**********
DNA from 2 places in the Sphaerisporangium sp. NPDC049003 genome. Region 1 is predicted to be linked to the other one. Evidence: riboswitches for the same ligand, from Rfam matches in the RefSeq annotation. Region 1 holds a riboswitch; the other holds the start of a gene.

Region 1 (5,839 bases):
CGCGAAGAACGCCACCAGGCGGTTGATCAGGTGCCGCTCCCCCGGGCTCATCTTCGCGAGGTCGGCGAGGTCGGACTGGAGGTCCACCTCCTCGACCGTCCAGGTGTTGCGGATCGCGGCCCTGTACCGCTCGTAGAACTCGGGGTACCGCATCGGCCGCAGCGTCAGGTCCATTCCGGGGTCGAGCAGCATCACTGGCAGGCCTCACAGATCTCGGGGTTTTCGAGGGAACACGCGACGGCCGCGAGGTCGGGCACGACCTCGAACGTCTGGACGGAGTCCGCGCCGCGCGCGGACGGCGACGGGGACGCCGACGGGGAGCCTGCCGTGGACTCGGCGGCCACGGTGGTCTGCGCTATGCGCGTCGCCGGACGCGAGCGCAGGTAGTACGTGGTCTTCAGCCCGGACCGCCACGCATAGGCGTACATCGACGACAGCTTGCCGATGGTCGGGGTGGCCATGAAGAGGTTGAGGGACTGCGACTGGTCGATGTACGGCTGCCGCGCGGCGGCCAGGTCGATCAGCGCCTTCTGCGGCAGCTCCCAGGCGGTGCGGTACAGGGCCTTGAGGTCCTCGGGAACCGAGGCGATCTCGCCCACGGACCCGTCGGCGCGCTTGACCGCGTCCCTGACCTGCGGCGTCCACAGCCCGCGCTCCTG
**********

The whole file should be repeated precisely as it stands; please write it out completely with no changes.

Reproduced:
DNA from 2 places in the Sphaerisporangium sp. NPDC049003 genome. Region 1 is predicted to be linked to the other one. Evidence: riboswitches for the same ligand, from Rfam matches in the RefSeq annotation. Region 1 holds a riboswitch; the other holds the start of a gene.

Region 1 (5,839 bases):
CGCGAAGAACGCCACCAGGCGGTTGATCAGGTGCCGCTCCCCCGGGCTCATCTTCGCGAGGTCGGCGAGGTCGGACTGGAGGTCCACCTCCTCGACCGTCCAGGTGTTGCGGATCGCGGCCCTGTACCGCTCGTAGAACTCGGGGTACCGCATCGGCCGCAGCGTCAGGTCCATTCCGGGGTCGAGCAGCATCACTGGCAGGCCTCACAGATCTCGGGGTTTTCGAGGGAACACGCGACGGCCGCGAGGTCGGGCACGACCTCGAACGTCTGGACGGAGTCCGCGCCGCGCGCGGACGGCGACGGGGACGCCGACGGGGAGCCTGCCGTGGACTCGGCGGCCACGGTGGTCTGCGCTATGCGCGTCGCCGGACGCGAGCGCAGGTAGTACGTGGTCTTCAGCCCGGACCGCCACGCATAGGCGTACATCGACGACAGCTTGCCGATGGTCGGGGTGGCCATGAAGAGGTTGAGGGACTGCGACTGGTCGATGTACGGCTGCCGCGCGGCGGCCAGGTCGATCAGCGCCTTCTGCGGCAGCTCCCAGGCGGTGCGGTACAGGGCCTTGAGGTCCTCGGGAACCGAGGCGATCTCGCCCACGGACCCGTCGGCGCGCTTGACCGCGTCCCTGACCTGCGGCGTCCACAGCCCGCGCTCCTG